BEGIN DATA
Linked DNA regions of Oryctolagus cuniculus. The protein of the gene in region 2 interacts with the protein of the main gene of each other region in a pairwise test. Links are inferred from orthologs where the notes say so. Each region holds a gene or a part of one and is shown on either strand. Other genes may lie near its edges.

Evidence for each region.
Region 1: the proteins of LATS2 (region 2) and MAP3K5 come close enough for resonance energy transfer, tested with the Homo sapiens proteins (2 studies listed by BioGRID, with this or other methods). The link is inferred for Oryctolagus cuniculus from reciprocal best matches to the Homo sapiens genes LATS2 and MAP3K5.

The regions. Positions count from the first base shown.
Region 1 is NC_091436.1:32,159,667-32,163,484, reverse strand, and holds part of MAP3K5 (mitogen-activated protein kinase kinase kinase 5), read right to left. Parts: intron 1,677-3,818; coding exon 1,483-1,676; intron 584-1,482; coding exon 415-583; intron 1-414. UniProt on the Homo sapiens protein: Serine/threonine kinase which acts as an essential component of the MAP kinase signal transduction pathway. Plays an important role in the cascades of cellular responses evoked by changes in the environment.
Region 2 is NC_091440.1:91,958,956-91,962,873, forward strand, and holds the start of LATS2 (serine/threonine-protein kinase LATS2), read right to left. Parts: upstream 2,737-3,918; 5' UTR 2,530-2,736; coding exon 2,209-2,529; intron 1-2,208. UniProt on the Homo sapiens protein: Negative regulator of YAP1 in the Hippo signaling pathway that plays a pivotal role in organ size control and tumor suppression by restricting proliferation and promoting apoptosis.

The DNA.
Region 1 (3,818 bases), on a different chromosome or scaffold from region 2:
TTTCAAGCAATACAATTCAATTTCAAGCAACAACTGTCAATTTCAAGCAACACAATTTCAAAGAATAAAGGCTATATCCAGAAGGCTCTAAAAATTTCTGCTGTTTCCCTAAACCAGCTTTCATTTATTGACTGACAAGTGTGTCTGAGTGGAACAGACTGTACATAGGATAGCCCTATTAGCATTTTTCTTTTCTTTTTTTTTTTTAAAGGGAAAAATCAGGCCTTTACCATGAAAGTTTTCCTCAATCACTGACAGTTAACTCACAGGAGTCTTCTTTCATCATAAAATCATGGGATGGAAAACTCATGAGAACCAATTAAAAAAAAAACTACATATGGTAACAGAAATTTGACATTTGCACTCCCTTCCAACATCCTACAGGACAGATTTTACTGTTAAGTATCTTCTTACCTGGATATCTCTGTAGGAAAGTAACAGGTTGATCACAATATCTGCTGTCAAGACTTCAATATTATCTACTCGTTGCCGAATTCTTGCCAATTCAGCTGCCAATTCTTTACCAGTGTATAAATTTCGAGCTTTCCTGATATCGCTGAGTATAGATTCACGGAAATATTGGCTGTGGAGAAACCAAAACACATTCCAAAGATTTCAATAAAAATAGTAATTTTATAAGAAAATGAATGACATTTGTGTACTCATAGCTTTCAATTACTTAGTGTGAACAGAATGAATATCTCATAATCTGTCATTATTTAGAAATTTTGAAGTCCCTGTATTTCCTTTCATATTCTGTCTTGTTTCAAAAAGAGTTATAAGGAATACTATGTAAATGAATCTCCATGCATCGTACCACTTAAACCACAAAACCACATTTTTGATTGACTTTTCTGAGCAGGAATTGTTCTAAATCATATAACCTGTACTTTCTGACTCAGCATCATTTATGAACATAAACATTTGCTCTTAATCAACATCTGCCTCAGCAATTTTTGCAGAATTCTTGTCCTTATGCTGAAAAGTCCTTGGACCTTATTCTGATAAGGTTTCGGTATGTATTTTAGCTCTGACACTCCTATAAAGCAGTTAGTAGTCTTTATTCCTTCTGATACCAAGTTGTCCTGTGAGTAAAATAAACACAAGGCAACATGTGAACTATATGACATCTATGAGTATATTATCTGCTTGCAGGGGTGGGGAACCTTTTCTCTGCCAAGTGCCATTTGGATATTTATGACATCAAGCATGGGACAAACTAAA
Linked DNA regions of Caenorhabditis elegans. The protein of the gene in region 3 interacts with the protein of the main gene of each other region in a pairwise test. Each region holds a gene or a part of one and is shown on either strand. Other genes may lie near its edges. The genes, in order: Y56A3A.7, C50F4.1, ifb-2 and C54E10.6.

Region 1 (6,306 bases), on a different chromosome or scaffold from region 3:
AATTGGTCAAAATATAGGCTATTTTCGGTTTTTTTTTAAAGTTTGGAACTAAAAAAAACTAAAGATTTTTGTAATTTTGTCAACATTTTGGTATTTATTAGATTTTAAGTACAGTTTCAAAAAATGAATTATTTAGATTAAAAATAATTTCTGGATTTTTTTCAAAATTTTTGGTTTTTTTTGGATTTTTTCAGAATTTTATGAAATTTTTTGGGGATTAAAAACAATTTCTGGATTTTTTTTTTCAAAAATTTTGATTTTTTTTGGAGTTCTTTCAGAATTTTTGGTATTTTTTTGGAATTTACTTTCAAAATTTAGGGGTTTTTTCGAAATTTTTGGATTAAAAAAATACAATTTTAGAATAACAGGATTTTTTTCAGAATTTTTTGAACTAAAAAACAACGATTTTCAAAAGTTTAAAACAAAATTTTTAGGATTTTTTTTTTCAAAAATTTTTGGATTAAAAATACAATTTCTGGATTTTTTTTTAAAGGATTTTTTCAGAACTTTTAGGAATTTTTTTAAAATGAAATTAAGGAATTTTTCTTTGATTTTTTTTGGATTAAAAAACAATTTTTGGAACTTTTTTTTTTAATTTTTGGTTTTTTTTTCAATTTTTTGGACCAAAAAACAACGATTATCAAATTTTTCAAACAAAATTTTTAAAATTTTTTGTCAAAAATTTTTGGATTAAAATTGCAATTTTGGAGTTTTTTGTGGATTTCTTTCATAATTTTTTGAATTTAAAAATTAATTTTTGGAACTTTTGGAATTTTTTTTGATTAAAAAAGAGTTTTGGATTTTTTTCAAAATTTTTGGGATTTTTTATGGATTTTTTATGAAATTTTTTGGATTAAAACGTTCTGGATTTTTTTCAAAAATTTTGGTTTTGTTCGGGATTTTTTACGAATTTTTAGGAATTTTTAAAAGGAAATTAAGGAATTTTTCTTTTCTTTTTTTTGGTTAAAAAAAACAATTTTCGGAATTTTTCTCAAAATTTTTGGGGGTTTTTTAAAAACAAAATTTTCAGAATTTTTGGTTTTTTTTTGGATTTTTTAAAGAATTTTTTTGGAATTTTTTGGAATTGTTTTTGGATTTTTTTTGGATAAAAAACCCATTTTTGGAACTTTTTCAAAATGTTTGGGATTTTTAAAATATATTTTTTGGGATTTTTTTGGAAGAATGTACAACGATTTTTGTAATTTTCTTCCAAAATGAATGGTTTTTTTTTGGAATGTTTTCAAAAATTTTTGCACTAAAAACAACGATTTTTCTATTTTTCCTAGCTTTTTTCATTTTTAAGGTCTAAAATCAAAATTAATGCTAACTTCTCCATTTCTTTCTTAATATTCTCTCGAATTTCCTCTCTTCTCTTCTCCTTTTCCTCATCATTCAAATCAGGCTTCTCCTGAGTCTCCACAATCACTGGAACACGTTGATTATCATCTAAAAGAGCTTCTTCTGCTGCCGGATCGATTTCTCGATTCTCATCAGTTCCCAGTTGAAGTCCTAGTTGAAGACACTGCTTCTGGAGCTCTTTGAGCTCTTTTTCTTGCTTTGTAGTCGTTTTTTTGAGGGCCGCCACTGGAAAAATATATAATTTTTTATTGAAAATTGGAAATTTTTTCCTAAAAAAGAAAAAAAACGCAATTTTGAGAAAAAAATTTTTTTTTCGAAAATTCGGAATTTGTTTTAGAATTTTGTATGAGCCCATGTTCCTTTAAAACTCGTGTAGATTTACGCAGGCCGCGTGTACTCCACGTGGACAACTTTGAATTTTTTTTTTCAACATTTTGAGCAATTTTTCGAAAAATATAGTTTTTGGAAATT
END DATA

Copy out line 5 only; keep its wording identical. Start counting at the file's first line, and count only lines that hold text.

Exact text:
Region 1 is NC_091436.1:32,159,667-32,163,484, reverse strand, and holds part of MAP3K5 (mitogen-activated protein kinase kinase kinase 5), read right to left. Parts: intron 1,677-3,818; coding exon 1,483-1,676; intron 584-1,482; coding exon 415-583; intron 1-414. UniProt on the Homo sapiens protein: Serine/threonine kinase which acts as an essential component of the MAP kinase signal transduction pathway. Plays an important role in the cascades of cellular responses evoked by changes in the environment.